Today's poem is by Tim Lockridge

On Realizing That I Tend to End with Nature Imagery

I need to meet more robots. Now androids
can assess distance and direction and cars
can parallel park themselves. All the years
we feared mechanical and only risked
our radial tread. I fret the unknown:
unshredded junk mail, soft spots in apples—
which I’ve removed from my diet, but how
many multivitamins make up a serving
of fruit? My grandfather takes a palette
of pills daily, lives life buoyed by Pfizer.
I took Hannah to meet him, long before
a series of off-ramps carried her to Nebraska.
He looked at her and said to me, “Now that’s
one you want to keep.” But soon doors
slammed and she purchased packing tape.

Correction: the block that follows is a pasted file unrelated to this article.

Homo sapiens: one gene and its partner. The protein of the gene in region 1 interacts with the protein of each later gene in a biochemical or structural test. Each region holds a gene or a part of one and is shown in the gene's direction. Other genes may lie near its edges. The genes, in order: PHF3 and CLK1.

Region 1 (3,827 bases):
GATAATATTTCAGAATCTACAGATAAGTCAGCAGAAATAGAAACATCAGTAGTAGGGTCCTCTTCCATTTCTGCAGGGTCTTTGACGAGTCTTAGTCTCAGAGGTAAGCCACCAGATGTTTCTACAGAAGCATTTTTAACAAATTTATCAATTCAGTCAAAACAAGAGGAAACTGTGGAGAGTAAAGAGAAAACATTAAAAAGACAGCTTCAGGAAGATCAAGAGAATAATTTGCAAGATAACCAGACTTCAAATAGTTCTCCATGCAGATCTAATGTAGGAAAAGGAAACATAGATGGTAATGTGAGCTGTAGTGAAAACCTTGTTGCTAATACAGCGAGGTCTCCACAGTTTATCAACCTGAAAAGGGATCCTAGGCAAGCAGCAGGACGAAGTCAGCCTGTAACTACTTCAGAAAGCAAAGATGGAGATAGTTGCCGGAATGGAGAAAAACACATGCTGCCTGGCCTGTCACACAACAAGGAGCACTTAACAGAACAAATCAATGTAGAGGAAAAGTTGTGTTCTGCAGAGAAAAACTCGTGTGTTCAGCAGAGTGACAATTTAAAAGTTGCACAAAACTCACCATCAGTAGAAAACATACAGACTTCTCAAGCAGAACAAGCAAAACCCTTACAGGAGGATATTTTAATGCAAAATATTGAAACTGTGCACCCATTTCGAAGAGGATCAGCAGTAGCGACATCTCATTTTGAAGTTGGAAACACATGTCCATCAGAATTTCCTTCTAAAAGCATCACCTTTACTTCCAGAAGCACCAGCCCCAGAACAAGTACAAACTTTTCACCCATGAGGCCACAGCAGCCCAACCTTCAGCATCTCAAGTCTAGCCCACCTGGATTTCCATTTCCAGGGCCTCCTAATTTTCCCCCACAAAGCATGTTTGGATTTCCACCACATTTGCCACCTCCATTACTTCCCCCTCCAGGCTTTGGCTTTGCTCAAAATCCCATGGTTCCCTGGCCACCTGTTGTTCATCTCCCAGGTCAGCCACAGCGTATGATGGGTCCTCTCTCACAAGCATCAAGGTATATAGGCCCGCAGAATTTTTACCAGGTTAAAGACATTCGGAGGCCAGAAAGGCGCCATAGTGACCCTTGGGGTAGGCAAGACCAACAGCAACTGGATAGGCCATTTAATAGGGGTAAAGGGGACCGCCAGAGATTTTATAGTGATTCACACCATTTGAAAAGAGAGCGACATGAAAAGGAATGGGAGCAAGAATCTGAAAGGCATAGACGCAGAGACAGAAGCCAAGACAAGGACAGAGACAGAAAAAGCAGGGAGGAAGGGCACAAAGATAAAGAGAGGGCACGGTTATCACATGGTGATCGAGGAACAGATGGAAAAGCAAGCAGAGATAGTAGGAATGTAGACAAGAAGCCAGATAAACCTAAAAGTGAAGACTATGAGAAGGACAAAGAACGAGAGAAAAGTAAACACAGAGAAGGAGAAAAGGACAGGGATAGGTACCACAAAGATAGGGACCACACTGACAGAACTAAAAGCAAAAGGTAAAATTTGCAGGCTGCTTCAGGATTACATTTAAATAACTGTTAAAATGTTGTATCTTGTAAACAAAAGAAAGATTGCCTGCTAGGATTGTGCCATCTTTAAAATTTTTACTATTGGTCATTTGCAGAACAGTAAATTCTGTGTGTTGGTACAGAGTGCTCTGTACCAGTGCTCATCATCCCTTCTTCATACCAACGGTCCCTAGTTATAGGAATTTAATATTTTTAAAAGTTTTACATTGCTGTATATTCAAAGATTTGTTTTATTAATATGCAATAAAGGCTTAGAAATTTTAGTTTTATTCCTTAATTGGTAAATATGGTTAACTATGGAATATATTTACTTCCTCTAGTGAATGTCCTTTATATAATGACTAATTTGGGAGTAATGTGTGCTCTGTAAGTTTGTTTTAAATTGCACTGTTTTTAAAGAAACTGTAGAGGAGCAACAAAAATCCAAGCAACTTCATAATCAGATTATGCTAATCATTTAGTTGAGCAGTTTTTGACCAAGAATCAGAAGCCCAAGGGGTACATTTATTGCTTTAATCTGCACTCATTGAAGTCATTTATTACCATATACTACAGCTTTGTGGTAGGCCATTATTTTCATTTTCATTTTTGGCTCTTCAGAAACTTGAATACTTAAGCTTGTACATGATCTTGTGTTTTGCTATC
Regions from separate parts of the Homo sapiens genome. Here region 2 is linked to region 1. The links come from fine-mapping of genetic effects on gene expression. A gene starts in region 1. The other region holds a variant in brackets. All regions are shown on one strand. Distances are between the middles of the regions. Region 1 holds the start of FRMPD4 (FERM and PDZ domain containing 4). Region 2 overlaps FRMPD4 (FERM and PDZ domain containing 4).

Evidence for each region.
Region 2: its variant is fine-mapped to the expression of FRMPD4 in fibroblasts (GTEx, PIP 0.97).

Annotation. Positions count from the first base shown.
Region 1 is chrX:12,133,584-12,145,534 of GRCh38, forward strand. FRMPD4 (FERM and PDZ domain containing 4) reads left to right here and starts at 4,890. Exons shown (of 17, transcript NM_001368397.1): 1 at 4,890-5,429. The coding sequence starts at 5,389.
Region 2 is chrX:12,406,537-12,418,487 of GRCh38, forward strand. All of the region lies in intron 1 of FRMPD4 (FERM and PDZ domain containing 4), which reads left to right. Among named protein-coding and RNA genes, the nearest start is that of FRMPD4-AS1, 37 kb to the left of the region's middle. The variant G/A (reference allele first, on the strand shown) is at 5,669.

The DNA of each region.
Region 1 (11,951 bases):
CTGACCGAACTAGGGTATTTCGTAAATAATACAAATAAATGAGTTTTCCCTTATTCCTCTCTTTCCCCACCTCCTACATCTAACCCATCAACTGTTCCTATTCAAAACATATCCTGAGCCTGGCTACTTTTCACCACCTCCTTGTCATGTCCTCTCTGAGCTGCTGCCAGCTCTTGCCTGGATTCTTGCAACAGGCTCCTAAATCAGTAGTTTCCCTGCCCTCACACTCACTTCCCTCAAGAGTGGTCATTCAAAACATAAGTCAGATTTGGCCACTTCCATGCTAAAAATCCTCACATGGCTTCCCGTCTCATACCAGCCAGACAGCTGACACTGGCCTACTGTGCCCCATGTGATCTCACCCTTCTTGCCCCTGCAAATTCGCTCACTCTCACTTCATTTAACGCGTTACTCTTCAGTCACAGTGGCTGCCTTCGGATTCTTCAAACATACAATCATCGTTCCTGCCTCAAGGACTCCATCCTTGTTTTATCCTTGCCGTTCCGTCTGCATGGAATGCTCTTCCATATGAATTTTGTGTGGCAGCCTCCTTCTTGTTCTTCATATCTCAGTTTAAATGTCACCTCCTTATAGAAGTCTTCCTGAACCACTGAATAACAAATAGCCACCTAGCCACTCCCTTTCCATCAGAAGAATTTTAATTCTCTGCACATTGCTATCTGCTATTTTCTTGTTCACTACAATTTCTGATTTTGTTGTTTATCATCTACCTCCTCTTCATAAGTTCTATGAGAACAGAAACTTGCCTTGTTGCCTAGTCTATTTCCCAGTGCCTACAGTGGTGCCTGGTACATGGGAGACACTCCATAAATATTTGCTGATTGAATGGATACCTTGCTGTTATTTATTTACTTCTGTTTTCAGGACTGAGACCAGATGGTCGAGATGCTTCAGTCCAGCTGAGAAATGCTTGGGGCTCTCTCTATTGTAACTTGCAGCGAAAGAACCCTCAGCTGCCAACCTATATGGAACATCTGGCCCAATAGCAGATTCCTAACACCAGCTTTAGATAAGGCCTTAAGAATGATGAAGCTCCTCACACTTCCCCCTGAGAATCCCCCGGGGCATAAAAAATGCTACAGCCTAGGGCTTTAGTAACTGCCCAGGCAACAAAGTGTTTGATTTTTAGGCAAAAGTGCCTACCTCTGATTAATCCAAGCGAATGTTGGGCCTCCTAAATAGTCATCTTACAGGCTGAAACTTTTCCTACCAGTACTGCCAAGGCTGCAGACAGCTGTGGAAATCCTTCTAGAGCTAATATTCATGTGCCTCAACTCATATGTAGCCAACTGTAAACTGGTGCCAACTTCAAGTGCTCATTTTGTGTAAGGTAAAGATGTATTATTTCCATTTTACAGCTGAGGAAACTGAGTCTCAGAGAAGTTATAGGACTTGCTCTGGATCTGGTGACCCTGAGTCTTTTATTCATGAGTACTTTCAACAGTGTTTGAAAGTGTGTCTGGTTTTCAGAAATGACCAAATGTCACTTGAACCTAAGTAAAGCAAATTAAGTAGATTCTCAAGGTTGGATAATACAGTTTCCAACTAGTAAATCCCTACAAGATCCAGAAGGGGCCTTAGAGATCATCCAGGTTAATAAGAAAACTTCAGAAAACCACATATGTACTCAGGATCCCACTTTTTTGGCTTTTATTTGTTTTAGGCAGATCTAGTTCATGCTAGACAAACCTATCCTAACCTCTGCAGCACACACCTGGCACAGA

Yesterday a friend showed me pictures
of a reception I wasn’t invited to, so I sent
a belated gift, a small robotic vacuum
which I hope will scuff her baseboards.
I want to be remembered, this is why
I share Walt Disney’s cryogenic dream.
My will and testament demands dry ice
at the funeral, a coffin descending into white
wisps. Later, at the lab, a team of technicians
will prep the body and place me with former
Presidents and Nobel laureates. I imagine us
waking in a stainless steel room where we’ll scoff
at hovercraft and talk fondly of fossil fuels,
all the while wondering what life we’ve missed.
Some will take to research, others rallying the old
social movements, but me—I’m asking only
for a meadow, or maybe the thin edge of forest,
a place to escape the smart and self-propelled,
where I can sleep and wake with eyes full of blue.

Copyright © 2007 Tim Lockridge All rights reserved
from Backwards City Review
Reprinted by Verse Daily® with permission

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